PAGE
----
A landmark Clean Water Act (CWA) decision by the U.S. Supreme Court presents an entirely new test to use to determine if a discharge requires federal permitting. Under the April 23 decision in Hawaii Wildlife Fund v. County of Maui, a National Pollutant Discharge Elimination System (NPDES) permit is required for groundwater discharges to “navigable waters” when the groundwater discharge is the “functional equivalent of a direct discharge” from a point source. Highlights of the decision are broken out below:
How this Case Got to the Supreme Court
We first blogged about the County of Maui case more than two years ago when the Ninth Circuit applied a “fairly traceable” test to affirm a decision requiring a NPDES permit with respect to discharges of groundwater associated with four effluent disposal wells at a Hawaii wastewater disposal facility. Wastewater from those wells were found to migrate through groundwater to a point in the Pacific Ocean approximately a half-mile away within 84 days. After the County of Maui appealed this decision, the Supreme Court agreed to review it to evaluate whether the Ninth Circuit had used the appropriate standard to determine whether CWA applied.
The Majority Opinion’s Test
Although all justices on the Supreme Court found that the Ninth Circuit had applied an inappropriate standard, there were disagreements over what standard should apply. While not detailing all aspects of its test, the majority opinion authored by Justice Breyer, identified “some of the factors that may prove relevant” when discerning whether a particular groundwater discharge meets the new “functional equivalent” test: (1) transit time, (2) distance traveled, (3) the nature of the material through which the pollutant travels, (4) the extent to which the pollutant is diluted or chemically changed as it travels, (5) the amount of pollutant entering the navigable waters relative to the amount of the pollutant that leaves the point source, (6) the manner by or area in which the pollutant enters the navigable waters, (7) the degree to which the pollution (at that point) has maintained its specific identity. The Court noted that “[t]ime and distance will be the most important factors in most cases, but not necessarily every case.”
This approach is entirely new. Until now, various courts of appeals had used different approaches to assess CWA applicability: the Ninth Circuit evaluated whether groundwater discharges were “fairly traceable” to direct point source discharges; in Upstate Forever v. Kinder Morgan (which remains pending before the Supreme Court), the Fourth Circuit stated that an NPDES permit is needed for groundwater discharges involving a direct hydrological connection to a point source; and, in Kentucky Waterways Alliance v. Kentucky Util. Co., the Sixth Circuit found that an NPDES permit is never needed for groundwater discharges.
The “functional equivalent” created by the majority differs from all of these approaches. In the view of the majority, the Ninth Circuit’s “fairly traceable” test was too broad and the approaches taken by both the 6th Circuit and recent EPA guidance were too narrow. Using a test that is unduly narrow would – in the view of the majority – create a “loophole” in that a discharger could evade NPDES requirements by discharging to the ground rather than a waterbody:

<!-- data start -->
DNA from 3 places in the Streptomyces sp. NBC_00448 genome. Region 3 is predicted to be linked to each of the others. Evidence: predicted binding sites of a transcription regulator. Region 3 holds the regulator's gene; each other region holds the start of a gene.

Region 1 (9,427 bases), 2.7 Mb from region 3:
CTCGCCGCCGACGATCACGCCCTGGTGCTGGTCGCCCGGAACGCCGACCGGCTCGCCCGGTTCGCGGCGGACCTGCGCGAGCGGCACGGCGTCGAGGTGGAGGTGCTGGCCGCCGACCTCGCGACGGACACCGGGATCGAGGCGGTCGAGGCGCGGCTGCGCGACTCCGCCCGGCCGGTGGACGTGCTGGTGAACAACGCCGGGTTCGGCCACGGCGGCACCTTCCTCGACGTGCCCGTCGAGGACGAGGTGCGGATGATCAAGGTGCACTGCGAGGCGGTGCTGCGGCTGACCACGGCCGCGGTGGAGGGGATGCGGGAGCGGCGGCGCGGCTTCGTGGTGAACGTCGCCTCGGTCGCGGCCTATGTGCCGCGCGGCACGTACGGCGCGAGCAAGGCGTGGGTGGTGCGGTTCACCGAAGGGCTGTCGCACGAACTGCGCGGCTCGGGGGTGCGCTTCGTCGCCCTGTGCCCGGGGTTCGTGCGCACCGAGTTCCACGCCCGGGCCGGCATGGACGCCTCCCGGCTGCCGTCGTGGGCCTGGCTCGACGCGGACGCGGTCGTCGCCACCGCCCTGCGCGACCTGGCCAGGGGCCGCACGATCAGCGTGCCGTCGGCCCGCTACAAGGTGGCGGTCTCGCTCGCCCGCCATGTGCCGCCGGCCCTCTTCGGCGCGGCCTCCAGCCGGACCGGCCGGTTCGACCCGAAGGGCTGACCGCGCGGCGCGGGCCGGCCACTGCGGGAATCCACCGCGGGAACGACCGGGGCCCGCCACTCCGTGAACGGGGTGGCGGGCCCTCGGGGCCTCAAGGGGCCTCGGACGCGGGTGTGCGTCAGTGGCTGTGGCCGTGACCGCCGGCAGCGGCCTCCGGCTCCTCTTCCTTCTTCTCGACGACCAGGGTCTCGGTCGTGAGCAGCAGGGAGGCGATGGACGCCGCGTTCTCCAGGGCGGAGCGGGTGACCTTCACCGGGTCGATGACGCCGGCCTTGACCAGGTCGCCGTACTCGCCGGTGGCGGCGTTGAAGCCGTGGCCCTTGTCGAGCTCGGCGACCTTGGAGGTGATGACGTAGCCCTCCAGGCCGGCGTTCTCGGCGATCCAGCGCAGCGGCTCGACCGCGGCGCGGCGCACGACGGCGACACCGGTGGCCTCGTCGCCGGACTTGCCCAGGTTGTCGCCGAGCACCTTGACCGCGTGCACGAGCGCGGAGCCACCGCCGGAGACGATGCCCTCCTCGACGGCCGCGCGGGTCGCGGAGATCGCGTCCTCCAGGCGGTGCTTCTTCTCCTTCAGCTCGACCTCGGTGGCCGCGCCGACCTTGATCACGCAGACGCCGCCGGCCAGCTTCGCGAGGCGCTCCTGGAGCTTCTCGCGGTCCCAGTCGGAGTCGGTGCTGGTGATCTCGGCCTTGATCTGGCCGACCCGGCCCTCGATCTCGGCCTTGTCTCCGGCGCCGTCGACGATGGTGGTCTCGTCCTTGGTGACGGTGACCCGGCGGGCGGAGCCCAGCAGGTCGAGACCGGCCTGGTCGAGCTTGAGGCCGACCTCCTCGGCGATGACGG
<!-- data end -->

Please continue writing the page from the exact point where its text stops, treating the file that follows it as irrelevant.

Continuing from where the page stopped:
[T]he statute requires a permit when there is a direct discharge from a point source into navigable waters or when there is the functional equivalent of a direct discharge. We think this phrase best captures, in broad terms, those circumstances in which Congress intended to require a federal permit. That is, an addition falls within the statutory requirement that it be “from any point source” when a point source directly deposits pollutants into navigable waters, or when the discharge reaches the same result through roughly similar means.
In rejecting the Ninth Circuit’s test, the Court made it clear that Congress refused legislative attempts to give the EPA general authority over groundwater and that “the structure of the [CWA] indicates that, as to groundwater pollution and nonpoint source pollution, Congress intended to leave substantial responsibility and autonomy to the States.”
The next steps for the County of Maui case will play out in a Hawaii district court. There, the district court will presumably consider whether groundwater flows associated with the county’s effluent disposal wells is the “functional equivalent” of a direct discharge from a point source.
Apparently wary that its decision may create some hardship, the majority suggests that uncertainty could be mitigated in part by the use of judicial discretion within penalty decisions of district court judges who determine that a given discharge is the “functional equivalent” of a direct point source discharge. “We expect that district judges will exercise their discretion mindful, as we are, of the complexities inherent to the context of indirect discharges through groundwater, so as to calibrate the Act’s penalties when, for example, a party could reasonably have thought that a permit was not required.”